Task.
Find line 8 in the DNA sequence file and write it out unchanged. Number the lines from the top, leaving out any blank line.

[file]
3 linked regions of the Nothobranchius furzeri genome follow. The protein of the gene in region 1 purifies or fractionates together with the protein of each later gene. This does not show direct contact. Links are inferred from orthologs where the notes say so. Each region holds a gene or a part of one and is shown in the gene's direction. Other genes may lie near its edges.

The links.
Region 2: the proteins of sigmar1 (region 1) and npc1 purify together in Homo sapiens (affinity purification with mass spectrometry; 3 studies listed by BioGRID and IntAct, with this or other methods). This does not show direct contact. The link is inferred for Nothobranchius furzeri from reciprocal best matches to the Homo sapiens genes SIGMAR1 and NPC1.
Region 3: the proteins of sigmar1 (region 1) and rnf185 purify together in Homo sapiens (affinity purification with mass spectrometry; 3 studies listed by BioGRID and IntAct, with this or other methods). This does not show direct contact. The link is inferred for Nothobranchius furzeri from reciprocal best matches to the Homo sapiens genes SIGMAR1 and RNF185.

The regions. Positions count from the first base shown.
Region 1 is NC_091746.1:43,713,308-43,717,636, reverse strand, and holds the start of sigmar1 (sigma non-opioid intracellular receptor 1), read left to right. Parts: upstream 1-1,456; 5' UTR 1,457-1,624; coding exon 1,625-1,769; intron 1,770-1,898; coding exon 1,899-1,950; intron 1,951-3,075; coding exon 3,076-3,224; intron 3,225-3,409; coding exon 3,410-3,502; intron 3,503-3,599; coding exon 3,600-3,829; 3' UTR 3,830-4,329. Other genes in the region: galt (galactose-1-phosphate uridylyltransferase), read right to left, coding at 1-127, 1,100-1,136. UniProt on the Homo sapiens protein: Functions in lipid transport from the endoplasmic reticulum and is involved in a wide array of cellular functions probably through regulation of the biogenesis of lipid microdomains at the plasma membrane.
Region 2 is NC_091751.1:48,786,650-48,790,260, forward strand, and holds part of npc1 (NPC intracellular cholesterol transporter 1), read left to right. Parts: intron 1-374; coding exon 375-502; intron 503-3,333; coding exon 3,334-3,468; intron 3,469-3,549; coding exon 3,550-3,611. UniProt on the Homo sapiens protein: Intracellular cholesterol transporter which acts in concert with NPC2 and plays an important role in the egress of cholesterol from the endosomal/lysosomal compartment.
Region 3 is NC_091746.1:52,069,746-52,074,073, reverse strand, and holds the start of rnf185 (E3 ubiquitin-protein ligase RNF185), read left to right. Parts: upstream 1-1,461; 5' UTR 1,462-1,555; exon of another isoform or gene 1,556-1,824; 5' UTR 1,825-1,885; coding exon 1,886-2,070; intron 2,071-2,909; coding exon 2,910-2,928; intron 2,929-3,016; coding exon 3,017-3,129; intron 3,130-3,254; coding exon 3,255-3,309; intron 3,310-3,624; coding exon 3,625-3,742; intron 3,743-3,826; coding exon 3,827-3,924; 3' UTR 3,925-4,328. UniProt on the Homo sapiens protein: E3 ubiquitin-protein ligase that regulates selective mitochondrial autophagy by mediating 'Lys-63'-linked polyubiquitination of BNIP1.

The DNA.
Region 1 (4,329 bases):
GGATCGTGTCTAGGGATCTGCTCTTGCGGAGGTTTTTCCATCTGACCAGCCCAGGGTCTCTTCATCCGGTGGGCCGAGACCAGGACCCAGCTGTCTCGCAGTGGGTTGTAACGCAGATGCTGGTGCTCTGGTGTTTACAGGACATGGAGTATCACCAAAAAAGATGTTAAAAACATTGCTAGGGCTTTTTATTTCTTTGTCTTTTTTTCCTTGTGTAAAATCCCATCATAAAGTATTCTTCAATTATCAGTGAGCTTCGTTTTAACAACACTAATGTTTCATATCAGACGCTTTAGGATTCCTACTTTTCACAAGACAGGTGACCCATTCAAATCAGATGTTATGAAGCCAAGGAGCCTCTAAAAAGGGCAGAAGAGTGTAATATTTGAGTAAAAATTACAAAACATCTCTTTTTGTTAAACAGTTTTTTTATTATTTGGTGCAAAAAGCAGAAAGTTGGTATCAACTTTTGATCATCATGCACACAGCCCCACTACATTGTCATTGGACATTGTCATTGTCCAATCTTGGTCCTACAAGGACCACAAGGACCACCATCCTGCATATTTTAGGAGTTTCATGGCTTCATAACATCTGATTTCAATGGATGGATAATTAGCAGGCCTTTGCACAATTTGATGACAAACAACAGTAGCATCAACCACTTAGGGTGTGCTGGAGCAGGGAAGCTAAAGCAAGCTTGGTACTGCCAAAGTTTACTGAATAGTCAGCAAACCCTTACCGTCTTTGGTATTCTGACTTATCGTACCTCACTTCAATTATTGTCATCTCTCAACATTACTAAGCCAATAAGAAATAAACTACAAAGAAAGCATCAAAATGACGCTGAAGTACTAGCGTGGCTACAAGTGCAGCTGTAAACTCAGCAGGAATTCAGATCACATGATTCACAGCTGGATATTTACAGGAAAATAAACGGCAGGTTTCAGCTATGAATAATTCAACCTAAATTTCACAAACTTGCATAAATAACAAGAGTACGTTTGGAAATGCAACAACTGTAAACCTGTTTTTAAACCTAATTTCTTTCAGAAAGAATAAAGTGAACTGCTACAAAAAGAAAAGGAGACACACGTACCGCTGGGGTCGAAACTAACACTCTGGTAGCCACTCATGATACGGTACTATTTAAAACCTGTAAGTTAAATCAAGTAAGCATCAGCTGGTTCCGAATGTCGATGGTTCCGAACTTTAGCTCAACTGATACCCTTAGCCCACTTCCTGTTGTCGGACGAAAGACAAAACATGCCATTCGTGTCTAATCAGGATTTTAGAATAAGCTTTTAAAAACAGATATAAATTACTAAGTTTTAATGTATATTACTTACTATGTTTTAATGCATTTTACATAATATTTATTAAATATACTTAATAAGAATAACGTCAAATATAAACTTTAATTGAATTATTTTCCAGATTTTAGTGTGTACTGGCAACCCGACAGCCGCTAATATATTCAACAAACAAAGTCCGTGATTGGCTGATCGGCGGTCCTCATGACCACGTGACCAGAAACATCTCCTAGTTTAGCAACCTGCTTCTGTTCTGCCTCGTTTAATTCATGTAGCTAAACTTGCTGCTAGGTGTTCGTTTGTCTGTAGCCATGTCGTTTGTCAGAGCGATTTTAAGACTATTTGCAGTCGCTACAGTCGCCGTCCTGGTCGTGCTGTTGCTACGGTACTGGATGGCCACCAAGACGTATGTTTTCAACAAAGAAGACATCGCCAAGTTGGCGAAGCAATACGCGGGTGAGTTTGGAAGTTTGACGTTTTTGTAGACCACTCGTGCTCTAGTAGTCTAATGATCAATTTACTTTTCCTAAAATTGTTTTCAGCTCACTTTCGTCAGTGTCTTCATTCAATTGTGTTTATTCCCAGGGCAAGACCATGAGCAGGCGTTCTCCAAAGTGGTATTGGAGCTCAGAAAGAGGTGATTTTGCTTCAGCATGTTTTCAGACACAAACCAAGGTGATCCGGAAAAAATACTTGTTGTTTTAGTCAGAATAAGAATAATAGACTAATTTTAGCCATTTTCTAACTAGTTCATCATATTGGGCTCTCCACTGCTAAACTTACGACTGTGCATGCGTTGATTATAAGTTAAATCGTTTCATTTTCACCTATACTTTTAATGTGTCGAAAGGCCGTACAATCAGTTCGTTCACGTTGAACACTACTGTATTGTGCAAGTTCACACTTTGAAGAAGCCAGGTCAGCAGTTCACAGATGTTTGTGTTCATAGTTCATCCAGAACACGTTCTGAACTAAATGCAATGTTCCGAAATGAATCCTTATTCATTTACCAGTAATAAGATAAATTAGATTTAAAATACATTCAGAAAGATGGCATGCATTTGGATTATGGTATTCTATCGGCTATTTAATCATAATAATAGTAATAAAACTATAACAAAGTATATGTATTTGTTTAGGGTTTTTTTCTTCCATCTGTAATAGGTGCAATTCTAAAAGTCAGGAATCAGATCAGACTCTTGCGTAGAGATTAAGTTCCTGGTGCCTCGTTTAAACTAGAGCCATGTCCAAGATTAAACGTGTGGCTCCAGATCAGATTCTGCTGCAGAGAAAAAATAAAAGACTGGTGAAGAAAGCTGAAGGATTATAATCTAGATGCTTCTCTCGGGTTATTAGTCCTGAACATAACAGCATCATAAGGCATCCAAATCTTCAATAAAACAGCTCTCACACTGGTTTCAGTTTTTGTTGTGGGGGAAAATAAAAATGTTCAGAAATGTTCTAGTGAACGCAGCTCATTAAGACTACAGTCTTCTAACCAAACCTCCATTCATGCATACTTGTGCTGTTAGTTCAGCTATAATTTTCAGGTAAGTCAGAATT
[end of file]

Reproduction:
Region 3 is NC_091746.1:52,069,746-52,074,073, reverse strand, and holds the start of rnf185 (E3 ubiquitin-protein ligase RNF185), read left to right. Parts: upstream 1-1,461; 5' UTR 1,462-1,555; exon of another isoform or gene 1,556-1,824; 5' UTR 1,825-1,885; coding exon 1,886-2,070; intron 2,071-2,909; coding exon 2,910-2,928; intron 2,929-3,016; coding exon 3,017-3,129; intron 3,130-3,254; coding exon 3,255-3,309; intron 3,310-3,624; coding exon 3,625-3,742; intron 3,743-3,826; coding exon 3,827-3,924; 3' UTR 3,925-4,328. UniProt on the Homo sapiens protein: E3 ubiquitin-protein ligase that regulates selective mitochondrial autophagy by mediating 'Lys-63'-linked polyubiquitination of BNIP1.